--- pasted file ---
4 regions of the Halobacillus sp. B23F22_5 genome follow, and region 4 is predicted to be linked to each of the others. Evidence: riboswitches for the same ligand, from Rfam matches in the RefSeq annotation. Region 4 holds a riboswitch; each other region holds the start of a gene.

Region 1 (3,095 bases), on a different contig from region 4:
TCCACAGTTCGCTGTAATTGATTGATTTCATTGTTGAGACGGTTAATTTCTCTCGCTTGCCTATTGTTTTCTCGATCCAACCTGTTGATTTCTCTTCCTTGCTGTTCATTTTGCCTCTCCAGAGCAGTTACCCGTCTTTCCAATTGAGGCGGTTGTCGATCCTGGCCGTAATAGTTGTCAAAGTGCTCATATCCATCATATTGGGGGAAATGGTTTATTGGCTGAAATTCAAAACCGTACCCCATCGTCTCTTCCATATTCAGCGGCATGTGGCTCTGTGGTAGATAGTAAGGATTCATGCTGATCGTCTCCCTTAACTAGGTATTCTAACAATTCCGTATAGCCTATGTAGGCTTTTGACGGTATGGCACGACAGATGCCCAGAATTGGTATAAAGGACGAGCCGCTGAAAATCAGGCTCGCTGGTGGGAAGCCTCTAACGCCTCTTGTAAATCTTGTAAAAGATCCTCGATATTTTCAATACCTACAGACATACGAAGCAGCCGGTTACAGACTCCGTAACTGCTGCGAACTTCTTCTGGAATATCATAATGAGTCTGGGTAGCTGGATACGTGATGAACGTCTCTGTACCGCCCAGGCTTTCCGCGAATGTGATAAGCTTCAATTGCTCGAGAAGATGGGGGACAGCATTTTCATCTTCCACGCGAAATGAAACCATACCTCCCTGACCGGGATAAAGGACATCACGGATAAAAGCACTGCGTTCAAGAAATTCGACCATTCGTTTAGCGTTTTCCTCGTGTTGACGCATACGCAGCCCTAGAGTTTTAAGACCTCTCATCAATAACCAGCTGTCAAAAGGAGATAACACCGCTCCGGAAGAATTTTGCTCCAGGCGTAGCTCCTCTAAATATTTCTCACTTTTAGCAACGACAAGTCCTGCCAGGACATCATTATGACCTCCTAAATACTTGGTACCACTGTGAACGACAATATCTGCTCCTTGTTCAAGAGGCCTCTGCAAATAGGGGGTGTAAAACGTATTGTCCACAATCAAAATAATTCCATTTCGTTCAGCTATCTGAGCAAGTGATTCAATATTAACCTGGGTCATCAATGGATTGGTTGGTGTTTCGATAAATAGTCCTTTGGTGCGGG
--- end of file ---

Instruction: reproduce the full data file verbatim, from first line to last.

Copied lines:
4 regions of the Halobacillus sp. B23F22_5 genome follow, and region 4 is predicted to be linked to each of the others. Evidence: riboswitches for the same ligand, from Rfam matches in the RefSeq annotation. Region 4 holds a riboswitch; each other region holds the start of a gene.

Region 1 (3,095 bases), on a different contig from region 4:
TCCACAGTTCGCTGTAATTGATTGATTTCATTGTTGAGACGGTTAATTTCTCTCGCTTGCCTATTGTTTTCTCGATCCAACCTGTTGATTTCTCTTCCTTGCTGTTCATTTTGCCTCTCCAGAGCAGTTACCCGTCTTTCCAATTGAGGCGGTTGTCGATCCTGGCCGTAATAGTTGTCAAAGTGCTCATATCCATCATATTGGGGGAAATGGTTTATTGGCTGAAATTCAAAACCGTACCCCATCGTCTCTTCCATATTCAGCGGCATGTGGCTCTGTGGTAGATAGTAAGGATTCATGCTGATCGTCTCCCTTAACTAGGTATTCTAACAATTCCGTATAGCCTATGTAGGCTTTTGACGGTATGGCACGACAGATGCCCAGAATTGGTATAAAGGACGAGCCGCTGAAAATCAGGCTCGCTGGTGGGAAGCCTCTAACGCCTCTTGTAAATCTTGTAAAAGATCCTCGATATTTTCAATACCTACAGACATACGAAGCAGCCGGTTACAGACTCCGTAACTGCTGCGAACTTCTTCTGGAATATCATAATGAGTCTGGGTAGCTGGATACGTGATGAACGTCTCTGTACCGCCCAGGCTTTCCGCGAATGTGATAAGCTTCAATTGCTCGAGAAGATGGGGGACAGCATTTTCATCTTCCACGCGAAATGAAACCATACCTCCCTGACCGGGATAAAGGACATCACGGATAAAAGCACTGCGTTCAAGAAATTCGACCATTCGTTTAGCGTTTTCCTCGTGTTGACGCATACGCAGCCCTAGAGTTTTAAGACCTCTCATCAATAACCAGCTGTCAAAAGGAGATAACACCGCTCCGGAAGAATTTTGCTCCAGGCGTAGCTCCTCTAAATATTTCTCACTTTTAGCAACGACAAGTCCTGCCAGGACATCATTATGACCTCCTAAATACTTGGTACCACTGTGAACGACAATATCTGCTCCTTGTTCAAGAGGCCTCTGCAAATAGGGGGTGTAAAACGTATTGTCCACAATCAAAATAATTCCATTTCGTTCAGCTATCTGAGCAAGTGATTCAATATTAACCTGGGTCATCAATGGATTGGTTGGTGTTTCGATAAATAGTCCTTTGGTGCGGG